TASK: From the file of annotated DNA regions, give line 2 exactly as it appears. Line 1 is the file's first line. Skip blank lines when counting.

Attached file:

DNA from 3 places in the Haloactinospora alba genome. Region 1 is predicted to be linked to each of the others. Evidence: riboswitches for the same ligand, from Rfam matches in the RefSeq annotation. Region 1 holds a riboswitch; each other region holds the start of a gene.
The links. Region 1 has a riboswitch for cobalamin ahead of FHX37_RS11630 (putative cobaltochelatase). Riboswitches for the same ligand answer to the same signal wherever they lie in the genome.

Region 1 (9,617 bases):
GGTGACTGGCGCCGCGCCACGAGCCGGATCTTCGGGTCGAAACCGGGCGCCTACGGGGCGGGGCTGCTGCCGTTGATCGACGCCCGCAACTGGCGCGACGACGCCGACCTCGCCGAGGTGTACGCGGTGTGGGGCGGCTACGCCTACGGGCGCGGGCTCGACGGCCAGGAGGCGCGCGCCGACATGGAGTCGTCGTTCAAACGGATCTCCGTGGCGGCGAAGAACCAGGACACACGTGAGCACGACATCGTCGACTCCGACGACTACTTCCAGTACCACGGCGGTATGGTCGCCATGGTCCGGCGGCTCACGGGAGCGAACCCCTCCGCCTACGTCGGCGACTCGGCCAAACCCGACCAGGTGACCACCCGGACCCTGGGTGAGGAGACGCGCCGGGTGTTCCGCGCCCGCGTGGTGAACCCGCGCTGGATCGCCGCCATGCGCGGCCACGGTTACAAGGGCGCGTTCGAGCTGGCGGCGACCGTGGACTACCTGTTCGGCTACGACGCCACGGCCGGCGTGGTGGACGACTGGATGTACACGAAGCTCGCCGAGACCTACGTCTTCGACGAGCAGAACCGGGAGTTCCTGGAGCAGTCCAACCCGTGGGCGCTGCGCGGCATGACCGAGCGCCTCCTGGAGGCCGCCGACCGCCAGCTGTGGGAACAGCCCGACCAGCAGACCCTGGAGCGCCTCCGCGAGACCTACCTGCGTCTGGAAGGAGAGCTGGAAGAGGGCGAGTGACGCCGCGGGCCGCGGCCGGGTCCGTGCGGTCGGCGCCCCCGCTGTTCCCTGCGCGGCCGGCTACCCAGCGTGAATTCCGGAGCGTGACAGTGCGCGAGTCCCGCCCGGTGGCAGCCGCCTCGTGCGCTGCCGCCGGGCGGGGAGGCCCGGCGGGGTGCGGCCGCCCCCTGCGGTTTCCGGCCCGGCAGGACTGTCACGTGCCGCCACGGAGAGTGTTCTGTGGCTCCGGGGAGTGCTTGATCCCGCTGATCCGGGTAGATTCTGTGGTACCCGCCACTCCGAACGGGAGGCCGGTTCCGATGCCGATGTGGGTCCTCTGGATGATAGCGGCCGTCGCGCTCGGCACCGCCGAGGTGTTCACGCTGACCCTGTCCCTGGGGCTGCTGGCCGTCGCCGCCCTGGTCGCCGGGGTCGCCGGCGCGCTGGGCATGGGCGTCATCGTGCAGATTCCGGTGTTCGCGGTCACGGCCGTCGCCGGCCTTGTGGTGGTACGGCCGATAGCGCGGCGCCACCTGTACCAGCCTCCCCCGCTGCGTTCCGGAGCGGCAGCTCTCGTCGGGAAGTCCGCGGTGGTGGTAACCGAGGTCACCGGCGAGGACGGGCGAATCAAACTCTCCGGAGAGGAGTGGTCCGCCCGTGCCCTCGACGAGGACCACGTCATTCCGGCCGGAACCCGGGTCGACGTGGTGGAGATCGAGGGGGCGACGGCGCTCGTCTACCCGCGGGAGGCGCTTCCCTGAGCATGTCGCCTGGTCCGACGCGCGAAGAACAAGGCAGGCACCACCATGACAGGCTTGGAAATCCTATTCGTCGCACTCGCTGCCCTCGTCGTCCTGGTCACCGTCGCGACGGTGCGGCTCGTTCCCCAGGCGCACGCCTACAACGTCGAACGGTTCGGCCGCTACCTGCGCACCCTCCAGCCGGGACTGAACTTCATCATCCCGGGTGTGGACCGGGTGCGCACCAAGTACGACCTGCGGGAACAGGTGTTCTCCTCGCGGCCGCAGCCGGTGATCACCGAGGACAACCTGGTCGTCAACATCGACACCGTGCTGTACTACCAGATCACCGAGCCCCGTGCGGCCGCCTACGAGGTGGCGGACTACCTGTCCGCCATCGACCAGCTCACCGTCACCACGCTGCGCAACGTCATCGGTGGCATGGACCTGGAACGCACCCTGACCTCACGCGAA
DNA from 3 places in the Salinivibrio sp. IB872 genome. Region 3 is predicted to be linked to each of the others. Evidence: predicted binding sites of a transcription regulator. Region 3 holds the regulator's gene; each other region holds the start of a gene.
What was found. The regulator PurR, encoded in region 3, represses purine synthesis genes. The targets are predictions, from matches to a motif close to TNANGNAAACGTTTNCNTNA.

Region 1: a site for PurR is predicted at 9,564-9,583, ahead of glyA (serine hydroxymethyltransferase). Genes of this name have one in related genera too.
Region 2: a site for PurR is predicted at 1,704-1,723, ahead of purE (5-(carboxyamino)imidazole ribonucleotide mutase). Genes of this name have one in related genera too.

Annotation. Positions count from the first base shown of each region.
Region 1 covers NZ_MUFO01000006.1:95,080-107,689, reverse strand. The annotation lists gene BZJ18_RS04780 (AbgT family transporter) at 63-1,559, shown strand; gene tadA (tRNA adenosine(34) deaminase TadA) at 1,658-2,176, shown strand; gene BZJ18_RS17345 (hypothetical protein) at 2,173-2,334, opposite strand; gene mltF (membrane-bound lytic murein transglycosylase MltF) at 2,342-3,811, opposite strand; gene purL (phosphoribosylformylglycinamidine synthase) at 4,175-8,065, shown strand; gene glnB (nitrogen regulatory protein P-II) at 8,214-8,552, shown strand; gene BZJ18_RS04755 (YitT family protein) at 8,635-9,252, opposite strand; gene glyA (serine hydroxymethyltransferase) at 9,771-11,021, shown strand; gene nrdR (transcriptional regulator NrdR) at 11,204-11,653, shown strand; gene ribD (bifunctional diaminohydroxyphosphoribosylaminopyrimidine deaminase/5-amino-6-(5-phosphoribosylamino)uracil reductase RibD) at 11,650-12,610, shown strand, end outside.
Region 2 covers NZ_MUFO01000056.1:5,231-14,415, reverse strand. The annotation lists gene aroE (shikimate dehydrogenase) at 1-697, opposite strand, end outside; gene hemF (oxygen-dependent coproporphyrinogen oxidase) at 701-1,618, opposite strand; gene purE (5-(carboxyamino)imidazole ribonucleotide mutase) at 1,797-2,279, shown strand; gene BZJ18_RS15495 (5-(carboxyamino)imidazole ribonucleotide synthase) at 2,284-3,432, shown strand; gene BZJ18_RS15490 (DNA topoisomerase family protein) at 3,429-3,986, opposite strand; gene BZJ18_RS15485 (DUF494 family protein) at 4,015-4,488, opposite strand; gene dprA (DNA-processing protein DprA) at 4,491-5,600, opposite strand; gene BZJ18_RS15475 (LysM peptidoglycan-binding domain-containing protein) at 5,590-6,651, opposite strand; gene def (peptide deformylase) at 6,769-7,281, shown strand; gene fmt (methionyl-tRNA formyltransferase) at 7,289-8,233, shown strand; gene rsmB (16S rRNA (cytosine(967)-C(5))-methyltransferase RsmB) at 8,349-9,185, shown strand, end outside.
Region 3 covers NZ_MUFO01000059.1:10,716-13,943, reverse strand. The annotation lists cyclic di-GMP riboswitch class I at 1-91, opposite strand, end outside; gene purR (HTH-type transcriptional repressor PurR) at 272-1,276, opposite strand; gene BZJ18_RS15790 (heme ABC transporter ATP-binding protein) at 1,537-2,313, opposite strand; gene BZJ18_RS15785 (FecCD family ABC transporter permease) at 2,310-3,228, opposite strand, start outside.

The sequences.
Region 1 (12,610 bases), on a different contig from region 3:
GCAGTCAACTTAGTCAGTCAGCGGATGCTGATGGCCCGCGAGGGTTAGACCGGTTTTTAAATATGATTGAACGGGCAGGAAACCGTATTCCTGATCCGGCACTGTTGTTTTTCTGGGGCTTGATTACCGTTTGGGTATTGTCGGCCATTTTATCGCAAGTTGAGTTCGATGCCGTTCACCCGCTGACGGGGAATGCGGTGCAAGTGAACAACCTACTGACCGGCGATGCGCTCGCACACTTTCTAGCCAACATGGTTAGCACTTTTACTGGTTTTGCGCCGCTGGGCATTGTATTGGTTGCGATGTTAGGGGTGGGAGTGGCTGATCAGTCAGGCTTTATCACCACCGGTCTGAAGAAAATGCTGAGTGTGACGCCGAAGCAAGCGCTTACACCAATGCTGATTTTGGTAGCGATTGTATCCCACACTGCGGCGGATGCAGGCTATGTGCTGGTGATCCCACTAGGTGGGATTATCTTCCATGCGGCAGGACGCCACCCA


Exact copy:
The links. Region 1 has a riboswitch for cobalamin ahead of FHX37_RS11630 (putative cobaltochelatase). Riboswitches for the same ligand answer to the same signal wherever they lie in the genome.